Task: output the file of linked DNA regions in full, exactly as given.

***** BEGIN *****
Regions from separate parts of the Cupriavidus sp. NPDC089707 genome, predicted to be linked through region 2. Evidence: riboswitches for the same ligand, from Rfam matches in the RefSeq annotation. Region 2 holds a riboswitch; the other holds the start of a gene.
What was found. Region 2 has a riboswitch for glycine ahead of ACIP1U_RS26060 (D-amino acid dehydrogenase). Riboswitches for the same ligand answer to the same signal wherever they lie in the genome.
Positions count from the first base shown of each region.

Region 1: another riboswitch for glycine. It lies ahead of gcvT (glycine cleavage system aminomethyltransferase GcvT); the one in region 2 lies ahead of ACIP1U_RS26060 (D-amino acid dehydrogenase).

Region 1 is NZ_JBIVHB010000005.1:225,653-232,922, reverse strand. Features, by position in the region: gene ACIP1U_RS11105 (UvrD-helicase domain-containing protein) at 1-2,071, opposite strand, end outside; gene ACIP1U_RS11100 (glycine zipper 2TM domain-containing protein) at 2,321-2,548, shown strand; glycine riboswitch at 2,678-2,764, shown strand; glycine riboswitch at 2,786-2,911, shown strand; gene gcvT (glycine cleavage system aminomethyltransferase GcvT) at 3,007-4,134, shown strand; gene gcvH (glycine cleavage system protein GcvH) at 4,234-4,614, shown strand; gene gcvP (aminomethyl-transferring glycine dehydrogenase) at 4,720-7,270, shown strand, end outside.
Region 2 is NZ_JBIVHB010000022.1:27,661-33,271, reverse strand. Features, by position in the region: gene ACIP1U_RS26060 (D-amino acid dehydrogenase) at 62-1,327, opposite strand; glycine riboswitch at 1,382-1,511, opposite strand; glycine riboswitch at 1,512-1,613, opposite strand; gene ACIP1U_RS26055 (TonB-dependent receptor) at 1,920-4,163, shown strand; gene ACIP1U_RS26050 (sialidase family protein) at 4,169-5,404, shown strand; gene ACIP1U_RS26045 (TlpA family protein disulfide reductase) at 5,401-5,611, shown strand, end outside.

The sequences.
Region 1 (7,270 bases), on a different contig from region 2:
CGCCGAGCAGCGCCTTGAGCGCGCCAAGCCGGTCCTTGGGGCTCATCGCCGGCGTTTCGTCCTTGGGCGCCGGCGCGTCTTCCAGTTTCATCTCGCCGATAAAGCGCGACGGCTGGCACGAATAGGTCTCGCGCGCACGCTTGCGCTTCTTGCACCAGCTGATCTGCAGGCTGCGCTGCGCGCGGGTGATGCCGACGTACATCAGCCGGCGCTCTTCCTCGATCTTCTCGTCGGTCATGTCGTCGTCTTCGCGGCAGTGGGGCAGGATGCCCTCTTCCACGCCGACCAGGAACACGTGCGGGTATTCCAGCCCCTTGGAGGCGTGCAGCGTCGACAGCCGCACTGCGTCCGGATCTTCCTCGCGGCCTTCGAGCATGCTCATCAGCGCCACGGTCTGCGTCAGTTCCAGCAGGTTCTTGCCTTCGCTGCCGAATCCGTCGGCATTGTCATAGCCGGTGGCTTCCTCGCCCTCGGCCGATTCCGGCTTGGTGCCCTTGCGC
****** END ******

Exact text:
Regions from separate parts of the Cupriavidus sp. NPDC089707 genome, predicted to be linked through region 2. Evidence: riboswitches for the same ligand, from Rfam matches in the RefSeq annotation. Region 2 holds a riboswitch; the other holds the start of a gene.
What was found. Region 2 has a riboswitch for glycine ahead of ACIP1U_RS26060 (D-amino acid dehydrogenase). Riboswitches for the same ligand answer to the same signal wherever they lie in the genome.
Positions count from the first base shown of each region.

Region 1: another riboswitch for glycine. It lies ahead of gcvT (glycine cleavage system aminomethyltransferase GcvT); the one in region 2 lies ahead of ACIP1U_RS26060 (D-amino acid dehydrogenase).

Region 1 is NZ_JBIVHB010000005.1:225,653-232,922, reverse strand. Features, by position in the region: gene ACIP1U_RS11105 (UvrD-helicase domain-containing protein) at 1-2,071, opposite strand, end outside; gene ACIP1U_RS11100 (glycine zipper 2TM domain-containing protein) at 2,321-2,548, shown strand; glycine riboswitch at 2,678-2,764, shown strand; glycine riboswitch at 2,786-2,911, shown strand; gene gcvT (glycine cleavage system aminomethyltransferase GcvT) at 3,007-4,134, shown strand; gene gcvH (glycine cleavage system protein GcvH) at 4,234-4,614, shown strand; gene gcvP (aminomethyl-transferring glycine dehydrogenase) at 4,720-7,270, shown strand, end outside.
Region 2 is NZ_JBIVHB010000022.1:27,661-33,271, reverse strand. Features, by position in the region: gene ACIP1U_RS26060 (D-amino acid dehydrogenase) at 62-1,327, opposite strand; glycine riboswitch at 1,382-1,511, opposite strand; glycine riboswitch at 1,512-1,613, opposite strand; gene ACIP1U_RS26055 (TonB-dependent receptor) at 1,920-4,163, shown strand; gene ACIP1U_RS26050 (sialidase family protein) at 4,169-5,404, shown strand; gene ACIP1U_RS26045 (TlpA family protein disulfide reductase) at 5,401-5,611, shown strand, end outside.

The sequences.
Region 1 (7,270 bases), on a different contig from region 2:
CGCCGAGCAGCGCCTTGAGCGCGCCAAGCCGGTCCTTGGGGCTCATCGCCGGCGTTTCGTCCTTGGGCGCCGGCGCGTCTTCCAGTTTCATCTCGCCGATAAAGCGCGACGGCTGGCACGAATAGGTCTCGCGCGCACGCTTGCGCTTCTTGCACCAGCTGATCTGCAGGCTGCGCTGCGCGCGGGTGATGCCGACGTACATCAGCCGGCGCTCTTCCTCGATCTTCTCGTCGGTCATGTCGTCGTCTTCGCGGCAGTGGGGCAGGATGCCCTCTTCCACGCCGACCAGGAACACGTGCGGGTATTCCAGCCCCTTGGAGGCGTGCAGCGTCGACAGCCGCACTGCGTCCGGATCTTCCTCGCGGCCTTCGAGCATGCTCATCAGCGCCACGGTCTGCGTCAGTTCCAGCAGGTTCTTGCCTTCGCTGCCGAATCCGTCGGCATTGTCATAGCCGGTGGCTTCCTCGCCCTCGGCCGATTCCGGCTTGGTGCCCTTGCGC